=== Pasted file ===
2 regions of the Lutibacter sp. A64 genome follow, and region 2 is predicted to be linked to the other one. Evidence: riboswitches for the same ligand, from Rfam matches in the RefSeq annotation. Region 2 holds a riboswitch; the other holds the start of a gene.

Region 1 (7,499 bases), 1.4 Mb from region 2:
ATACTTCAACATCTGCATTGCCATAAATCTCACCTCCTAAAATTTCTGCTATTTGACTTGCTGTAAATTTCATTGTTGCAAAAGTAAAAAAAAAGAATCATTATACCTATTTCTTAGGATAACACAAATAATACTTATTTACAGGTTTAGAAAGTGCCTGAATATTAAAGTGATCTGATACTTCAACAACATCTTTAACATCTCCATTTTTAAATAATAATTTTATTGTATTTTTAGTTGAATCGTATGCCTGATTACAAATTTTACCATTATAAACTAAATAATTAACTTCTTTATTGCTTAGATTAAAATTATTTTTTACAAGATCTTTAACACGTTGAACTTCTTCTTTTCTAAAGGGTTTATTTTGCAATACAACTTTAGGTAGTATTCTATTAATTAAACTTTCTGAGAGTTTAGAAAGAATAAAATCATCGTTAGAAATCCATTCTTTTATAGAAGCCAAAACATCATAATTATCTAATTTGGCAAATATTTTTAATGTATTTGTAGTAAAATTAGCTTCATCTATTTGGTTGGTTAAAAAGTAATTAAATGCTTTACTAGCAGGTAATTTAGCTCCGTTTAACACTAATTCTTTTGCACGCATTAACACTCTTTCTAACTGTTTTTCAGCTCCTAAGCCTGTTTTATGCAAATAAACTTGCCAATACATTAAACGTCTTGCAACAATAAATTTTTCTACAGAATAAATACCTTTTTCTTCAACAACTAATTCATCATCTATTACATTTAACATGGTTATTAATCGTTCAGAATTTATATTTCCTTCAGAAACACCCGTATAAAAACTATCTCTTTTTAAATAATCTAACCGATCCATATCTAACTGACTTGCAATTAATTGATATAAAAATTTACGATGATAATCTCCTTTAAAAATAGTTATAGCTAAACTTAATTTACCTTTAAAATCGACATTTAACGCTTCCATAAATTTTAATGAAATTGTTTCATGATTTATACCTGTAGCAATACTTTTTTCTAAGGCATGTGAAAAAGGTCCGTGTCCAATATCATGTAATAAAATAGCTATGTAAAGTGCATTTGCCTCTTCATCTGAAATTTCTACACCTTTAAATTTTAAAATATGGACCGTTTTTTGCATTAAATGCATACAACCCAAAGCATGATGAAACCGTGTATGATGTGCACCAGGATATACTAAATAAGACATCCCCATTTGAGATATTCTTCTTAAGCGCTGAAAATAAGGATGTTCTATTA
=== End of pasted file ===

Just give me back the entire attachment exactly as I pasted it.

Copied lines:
2 regions of the Lutibacter sp. A64 genome follow, and region 2 is predicted to be linked to the other one. Evidence: riboswitches for the same ligand, from Rfam matches in the RefSeq annotation. Region 2 holds a riboswitch; the other holds the start of a gene.

Region 1 (7,499 bases), 1.4 Mb from region 2:
ATACTTCAACATCTGCATTGCCATAAATCTCACCTCCTAAAATTTCTGCTATTTGACTTGCTGTAAATTTCATTGTTGCAAAAGTAAAAAAAAAGAATCATTATACCTATTTCTTAGGATAACACAAATAATACTTATTTACAGGTTTAGAAAGTGCCTGAATATTAAAGTGATCTGATACTTCAACAACATCTTTAACATCTCCATTTTTAAATAATAATTTTATTGTATTTTTAGTTGAATCGTATGCCTGATTACAAATTTTACCATTATAAACTAAATAATTAACTTCTTTATTGCTTAGATTAAAATTATTTTTTACAAGATCTTTAACACGTTGAACTTCTTCTTTTCTAAAGGGTTTATTTTGCAATACAACTTTAGGTAGTATTCTATTAATTAAACTTTCTGAGAGTTTAGAAAGAATAAAATCATCGTTAGAAATCCATTCTTTTATAGAAGCCAAAACATCATAATTATCTAATTTGGCAAATATTTTTAATGTATTTGTAGTAAAATTAGCTTCATCTATTTGGTTGGTTAAAAAGTAATTAAATGCTTTACTAGCAGGTAATTTAGCTCCGTTTAACACTAATTCTTTTGCACGCATTAACACTCTTTCTAACTGTTTTTCAGCTCCTAAGCCTGTTTTATGCAAATAAACTTGCCAATACATTAAACGTCTTGCAACAATAAATTTTTCTACAGAATAAATACCTTTTTCTTCAACAACTAATTCATCATCTATTACATTTAACATGGTTATTAATCGTTCAGAATTTATATTTCCTTCAGAAACACCCGTATAAAAACTATCTCTTTTTAAATAATCTAACCGATCCATATCTAACTGACTTGCAATTAATTGATATAAAAATTTACGATGATAATCTCCTTTAAAAATAGTTATAGCTAAACTTAATTTACCTTTAAAATCGACATTTAACGCTTCCATAAATTTTAATGAAATTGTTTCATGATTTATACCTGTAGCAATACTTTTTTCTAAGGCATGTGAAAAAGGTCCGTGTCCAATATCATGTAATAAAATAGCTATGTAAAGTGCATTTGCCTCTTCATCTGAAATTTCTACACCTTTAAATTTTAAAATATGGACCGTTTTTTGCATTAAATGCATACAACCCAAAGCATGATGAAACCGTGTATGATGTGCACCAGGATATACTAAATAAGACATCCCCATTTGAGATATTCTTCTTAAGCGCTGAAAATAAGGATGTTCTATTA